Red cells look a bit like doughnuts but with an indented centre instead of a hole.
They give blood its colour and make up 40% of your total blood volume. A protein called haemoglobin makes them red.
Red cells have two main functions:
- Carrying oxygen to all parts of your body, and
- Removing waste products such as carbon dioxide from your body.
Holding your baby for the first time is always special. But for Jodie, who needed a life-saving blood transfusion after the birth, it was even sweeter.
Jodie, transfusion recipient
Why might I need a red cell transfusion?
If you develop severe anaemia, a red cell transfusion may be needed. Anaemia is the medical term for low haemoglobin (not enough red blood cells). Anaemia can be caused by a few things:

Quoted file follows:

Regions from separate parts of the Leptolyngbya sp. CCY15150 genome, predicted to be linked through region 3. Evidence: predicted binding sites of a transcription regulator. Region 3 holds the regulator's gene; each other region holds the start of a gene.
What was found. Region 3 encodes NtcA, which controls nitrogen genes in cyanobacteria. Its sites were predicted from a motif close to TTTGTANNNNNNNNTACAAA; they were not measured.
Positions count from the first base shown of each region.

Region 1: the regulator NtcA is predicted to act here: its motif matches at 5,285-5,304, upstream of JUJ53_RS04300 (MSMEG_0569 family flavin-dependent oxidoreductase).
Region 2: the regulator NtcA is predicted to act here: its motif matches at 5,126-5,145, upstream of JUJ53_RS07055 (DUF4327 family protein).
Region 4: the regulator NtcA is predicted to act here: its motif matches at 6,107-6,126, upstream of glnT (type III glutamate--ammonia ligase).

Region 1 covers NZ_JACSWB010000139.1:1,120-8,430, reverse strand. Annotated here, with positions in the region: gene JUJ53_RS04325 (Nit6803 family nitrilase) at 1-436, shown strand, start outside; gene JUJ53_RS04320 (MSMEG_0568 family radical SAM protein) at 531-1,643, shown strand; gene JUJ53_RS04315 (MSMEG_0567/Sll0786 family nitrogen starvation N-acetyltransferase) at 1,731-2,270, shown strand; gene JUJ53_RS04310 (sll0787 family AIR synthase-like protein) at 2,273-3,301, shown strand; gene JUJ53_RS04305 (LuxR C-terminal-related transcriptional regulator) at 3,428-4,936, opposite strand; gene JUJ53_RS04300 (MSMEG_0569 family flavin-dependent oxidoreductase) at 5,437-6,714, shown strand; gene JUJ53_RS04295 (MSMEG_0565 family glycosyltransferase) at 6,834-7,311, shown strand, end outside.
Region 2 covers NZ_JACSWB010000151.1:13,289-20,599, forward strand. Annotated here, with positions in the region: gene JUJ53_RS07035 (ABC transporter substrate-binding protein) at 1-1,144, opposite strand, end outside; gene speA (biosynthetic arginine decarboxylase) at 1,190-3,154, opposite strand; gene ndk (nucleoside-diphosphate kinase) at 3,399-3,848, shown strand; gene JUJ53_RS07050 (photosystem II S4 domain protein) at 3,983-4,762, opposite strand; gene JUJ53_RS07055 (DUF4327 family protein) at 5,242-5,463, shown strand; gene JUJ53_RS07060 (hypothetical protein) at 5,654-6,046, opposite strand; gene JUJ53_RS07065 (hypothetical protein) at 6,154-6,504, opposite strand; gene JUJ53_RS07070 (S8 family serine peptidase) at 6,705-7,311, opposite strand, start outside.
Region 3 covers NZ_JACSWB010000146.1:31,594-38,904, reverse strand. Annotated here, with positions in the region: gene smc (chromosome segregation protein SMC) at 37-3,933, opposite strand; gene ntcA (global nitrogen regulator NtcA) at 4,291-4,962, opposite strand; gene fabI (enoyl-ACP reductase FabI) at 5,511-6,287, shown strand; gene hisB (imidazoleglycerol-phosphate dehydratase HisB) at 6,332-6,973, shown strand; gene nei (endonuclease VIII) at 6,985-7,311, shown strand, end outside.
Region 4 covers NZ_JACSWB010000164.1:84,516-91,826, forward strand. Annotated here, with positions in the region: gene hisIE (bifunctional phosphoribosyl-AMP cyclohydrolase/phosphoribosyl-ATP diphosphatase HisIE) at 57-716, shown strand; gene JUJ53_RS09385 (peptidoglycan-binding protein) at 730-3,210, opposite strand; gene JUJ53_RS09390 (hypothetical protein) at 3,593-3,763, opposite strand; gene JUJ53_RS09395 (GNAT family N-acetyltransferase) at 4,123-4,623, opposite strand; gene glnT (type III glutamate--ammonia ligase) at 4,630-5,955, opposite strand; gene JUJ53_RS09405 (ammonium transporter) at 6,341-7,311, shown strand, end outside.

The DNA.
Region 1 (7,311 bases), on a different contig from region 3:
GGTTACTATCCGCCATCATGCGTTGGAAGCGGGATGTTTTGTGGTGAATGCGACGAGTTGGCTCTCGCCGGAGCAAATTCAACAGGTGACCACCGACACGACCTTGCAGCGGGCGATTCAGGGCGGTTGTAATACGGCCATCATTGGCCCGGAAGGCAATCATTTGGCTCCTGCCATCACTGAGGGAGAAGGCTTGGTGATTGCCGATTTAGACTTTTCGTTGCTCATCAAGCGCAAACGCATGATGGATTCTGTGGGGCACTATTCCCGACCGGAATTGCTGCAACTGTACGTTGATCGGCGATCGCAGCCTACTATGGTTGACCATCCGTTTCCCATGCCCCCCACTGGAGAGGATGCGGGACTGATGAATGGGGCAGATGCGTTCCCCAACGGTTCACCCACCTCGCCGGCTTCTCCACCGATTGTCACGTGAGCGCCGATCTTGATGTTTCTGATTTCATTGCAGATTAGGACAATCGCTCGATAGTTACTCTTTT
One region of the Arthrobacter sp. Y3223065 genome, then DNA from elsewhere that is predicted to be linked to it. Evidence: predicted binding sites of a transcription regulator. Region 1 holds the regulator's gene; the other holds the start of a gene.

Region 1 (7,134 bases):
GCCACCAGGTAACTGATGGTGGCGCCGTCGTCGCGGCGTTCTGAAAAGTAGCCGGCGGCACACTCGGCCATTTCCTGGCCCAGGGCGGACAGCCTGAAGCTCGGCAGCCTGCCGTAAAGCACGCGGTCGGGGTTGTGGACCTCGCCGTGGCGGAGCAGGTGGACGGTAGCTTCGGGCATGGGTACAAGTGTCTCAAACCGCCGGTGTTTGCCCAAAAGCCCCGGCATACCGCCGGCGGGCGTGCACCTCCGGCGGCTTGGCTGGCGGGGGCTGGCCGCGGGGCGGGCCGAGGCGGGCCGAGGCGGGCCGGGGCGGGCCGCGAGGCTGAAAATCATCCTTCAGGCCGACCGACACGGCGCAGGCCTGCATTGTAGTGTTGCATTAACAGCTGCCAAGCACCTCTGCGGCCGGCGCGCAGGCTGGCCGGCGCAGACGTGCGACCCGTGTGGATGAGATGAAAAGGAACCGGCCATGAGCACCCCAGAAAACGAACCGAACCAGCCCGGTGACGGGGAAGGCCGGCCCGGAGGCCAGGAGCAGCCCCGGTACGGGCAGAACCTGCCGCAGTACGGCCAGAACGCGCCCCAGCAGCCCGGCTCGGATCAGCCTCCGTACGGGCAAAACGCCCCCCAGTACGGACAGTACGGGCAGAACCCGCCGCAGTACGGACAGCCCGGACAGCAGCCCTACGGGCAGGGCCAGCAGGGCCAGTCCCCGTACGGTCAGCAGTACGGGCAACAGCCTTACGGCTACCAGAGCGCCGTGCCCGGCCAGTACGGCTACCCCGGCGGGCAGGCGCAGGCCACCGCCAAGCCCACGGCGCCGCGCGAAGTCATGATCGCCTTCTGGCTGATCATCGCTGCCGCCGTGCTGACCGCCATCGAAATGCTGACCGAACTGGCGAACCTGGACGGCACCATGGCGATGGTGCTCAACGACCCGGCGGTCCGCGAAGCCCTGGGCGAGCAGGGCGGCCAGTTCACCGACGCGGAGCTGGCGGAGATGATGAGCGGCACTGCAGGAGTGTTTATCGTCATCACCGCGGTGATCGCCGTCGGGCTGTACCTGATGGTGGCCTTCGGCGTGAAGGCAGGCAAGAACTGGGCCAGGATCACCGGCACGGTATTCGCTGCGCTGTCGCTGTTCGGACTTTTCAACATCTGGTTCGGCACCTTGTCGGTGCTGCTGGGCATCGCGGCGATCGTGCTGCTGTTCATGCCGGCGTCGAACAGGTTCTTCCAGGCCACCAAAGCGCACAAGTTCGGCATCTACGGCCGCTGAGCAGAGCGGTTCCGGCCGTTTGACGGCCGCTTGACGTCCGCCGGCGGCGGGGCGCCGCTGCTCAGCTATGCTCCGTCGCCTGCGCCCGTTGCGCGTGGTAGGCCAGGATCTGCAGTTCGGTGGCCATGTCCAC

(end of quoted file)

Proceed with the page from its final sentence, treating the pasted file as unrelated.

- Cancer and cancer treatments (including chemotherapy) can affect your body’s ability to make new red blood cells.
- An operation or injury if a large amount of blood is lost, resulting in low numbers of red cells.
- Blood problems can cause a lower number of red cells to be made or the red cells that are made may not work properly.
- Having a baby can result in iron deficiency and blood loss during delivery.
Are there options other than a red cell transfusion?
Certain treatments or operations can’t be safely carried out without a red cell transfusion. However, if other care options are available, they should be used.
For example, some causes of anaemia (like low iron levels) may be managed by treating the anaemia instead of giving a red cell transfusion. In that case, your doctor may recommend iron supplements instead.